The primary histological lesion of pSS is progressive focal lymphocytic infiltrate around the salivary and lachrymal ducts that gradually extends and replaces the physiological glandular epithelium leading to dry eyes and dry mouth. Mononuclear cells, enriched in CD4+ T-cells, are found to infiltrate these lesions (16). Interestingly, similar lesions have been seen in extraglandular organs like kidneys (17–19), and liver (20) and also, in lung lesions. Additionally, increased lymphocytic infiltration of salivary glands, quantified by focus score, has been shown to correlate with increased prevalence of airway and interstitial lung disease in pSS (21). All these findings suggest that the pathways leading to glandular and extraglandular manifestations of pSS are similar and involve development of autoimmunity to epithelial cells, and that epithelium plays a key role in pSS pathogenesis.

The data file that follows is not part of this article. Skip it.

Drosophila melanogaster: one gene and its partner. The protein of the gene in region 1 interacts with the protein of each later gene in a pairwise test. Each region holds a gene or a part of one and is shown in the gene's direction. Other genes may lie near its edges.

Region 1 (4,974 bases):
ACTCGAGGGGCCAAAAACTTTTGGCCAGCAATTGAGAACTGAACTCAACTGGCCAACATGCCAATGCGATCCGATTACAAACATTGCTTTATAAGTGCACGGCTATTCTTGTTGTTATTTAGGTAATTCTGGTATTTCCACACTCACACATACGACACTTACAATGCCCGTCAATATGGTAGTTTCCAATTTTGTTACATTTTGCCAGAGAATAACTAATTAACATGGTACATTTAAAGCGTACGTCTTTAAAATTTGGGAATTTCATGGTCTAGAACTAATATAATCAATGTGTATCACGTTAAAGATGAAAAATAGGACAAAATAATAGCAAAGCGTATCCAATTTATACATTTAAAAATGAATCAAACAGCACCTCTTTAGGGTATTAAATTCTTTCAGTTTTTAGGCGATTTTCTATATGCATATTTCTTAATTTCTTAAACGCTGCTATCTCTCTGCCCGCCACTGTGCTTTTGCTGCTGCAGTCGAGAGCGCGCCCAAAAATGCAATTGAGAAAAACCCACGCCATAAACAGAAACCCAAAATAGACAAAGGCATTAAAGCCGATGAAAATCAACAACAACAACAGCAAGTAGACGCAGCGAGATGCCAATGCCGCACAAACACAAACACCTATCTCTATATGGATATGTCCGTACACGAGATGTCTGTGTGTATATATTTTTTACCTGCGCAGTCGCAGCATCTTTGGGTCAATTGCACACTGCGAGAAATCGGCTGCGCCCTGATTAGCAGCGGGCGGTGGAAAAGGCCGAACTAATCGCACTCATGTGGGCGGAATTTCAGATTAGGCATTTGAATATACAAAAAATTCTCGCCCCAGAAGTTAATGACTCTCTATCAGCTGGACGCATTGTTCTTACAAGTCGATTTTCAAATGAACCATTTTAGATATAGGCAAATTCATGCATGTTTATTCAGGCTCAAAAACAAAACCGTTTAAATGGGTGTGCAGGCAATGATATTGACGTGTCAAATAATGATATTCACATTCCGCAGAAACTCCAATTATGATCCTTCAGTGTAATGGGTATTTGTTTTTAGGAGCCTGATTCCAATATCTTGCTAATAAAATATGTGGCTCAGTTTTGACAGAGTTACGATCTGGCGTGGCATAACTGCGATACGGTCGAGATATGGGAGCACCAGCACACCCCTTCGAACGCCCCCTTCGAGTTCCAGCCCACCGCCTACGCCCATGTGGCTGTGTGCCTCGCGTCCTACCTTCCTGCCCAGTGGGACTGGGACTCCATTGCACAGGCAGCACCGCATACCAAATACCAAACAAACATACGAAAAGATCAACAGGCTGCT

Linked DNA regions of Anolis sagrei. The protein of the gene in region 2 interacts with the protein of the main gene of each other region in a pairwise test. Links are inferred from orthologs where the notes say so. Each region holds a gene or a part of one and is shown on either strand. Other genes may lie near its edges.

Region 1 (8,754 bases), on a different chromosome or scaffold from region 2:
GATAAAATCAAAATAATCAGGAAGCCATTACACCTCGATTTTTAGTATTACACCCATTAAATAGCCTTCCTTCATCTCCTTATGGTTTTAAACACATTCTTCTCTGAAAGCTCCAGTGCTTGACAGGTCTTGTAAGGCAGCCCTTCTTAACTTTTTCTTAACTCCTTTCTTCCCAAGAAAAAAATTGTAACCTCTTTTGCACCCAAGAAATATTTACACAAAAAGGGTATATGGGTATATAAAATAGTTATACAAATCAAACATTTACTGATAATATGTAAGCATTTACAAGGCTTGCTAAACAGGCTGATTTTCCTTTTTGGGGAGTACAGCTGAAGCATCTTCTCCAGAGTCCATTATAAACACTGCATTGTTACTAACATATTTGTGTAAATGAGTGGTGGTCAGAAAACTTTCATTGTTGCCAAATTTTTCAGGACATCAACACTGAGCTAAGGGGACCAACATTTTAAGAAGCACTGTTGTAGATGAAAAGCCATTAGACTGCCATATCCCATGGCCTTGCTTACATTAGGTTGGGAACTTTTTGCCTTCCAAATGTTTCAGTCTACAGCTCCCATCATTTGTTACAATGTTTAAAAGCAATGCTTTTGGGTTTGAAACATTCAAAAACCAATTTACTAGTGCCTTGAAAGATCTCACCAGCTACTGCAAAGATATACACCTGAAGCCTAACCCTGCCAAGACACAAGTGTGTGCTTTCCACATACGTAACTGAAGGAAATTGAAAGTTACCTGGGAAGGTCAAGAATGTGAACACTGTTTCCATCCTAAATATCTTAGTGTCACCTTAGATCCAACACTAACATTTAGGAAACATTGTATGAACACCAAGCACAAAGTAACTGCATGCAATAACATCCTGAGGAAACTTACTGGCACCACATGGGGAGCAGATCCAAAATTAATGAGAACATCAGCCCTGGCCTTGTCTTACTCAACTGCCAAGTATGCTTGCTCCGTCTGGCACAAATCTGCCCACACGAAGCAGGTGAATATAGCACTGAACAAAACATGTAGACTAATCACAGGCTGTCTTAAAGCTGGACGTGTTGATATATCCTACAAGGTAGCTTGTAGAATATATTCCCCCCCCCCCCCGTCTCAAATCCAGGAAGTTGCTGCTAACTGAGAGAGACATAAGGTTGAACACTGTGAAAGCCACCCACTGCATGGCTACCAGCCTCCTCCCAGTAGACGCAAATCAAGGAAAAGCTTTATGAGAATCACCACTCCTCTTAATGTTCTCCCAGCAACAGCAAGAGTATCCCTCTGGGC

A complex interaction of genetic, environmental, and hormonal factors has been implicated in the pathogenesis of pulmonary pSS. Activation of several biological pathways belonging to both innate and acquired immune systems such as Type I and II interferons (IFN) (22), aberrant T-regulatory activity (23), augmented function of helper T-cells (24), lymphoneogenesis with germinal center formation, and abnormal B-cell activation with clonal expansion of B-cells (25) has been reported (Figure 1).
However, it is still unclear why epithelial cells like those present in the airway or lung parenchyma are targeted in pSS. This could be an extension of the immune response that originated in the salivary glands and subsequently affects other epithelial cells in the body. Activation of B and T cell responses against shared common antigens like ion-transport channel, enzymes like carbonic anhydrase, or muscarinic receptors that are expressed in all epithelial cells have been reported in pSS (26, 27). Autoantibodies against M3 muscarinic receptor may also lead to compensatory increase in M3R expression resulting in cholinergic hyperresponsiveness as seen in some pSS with hyper-reactive airway disease (28).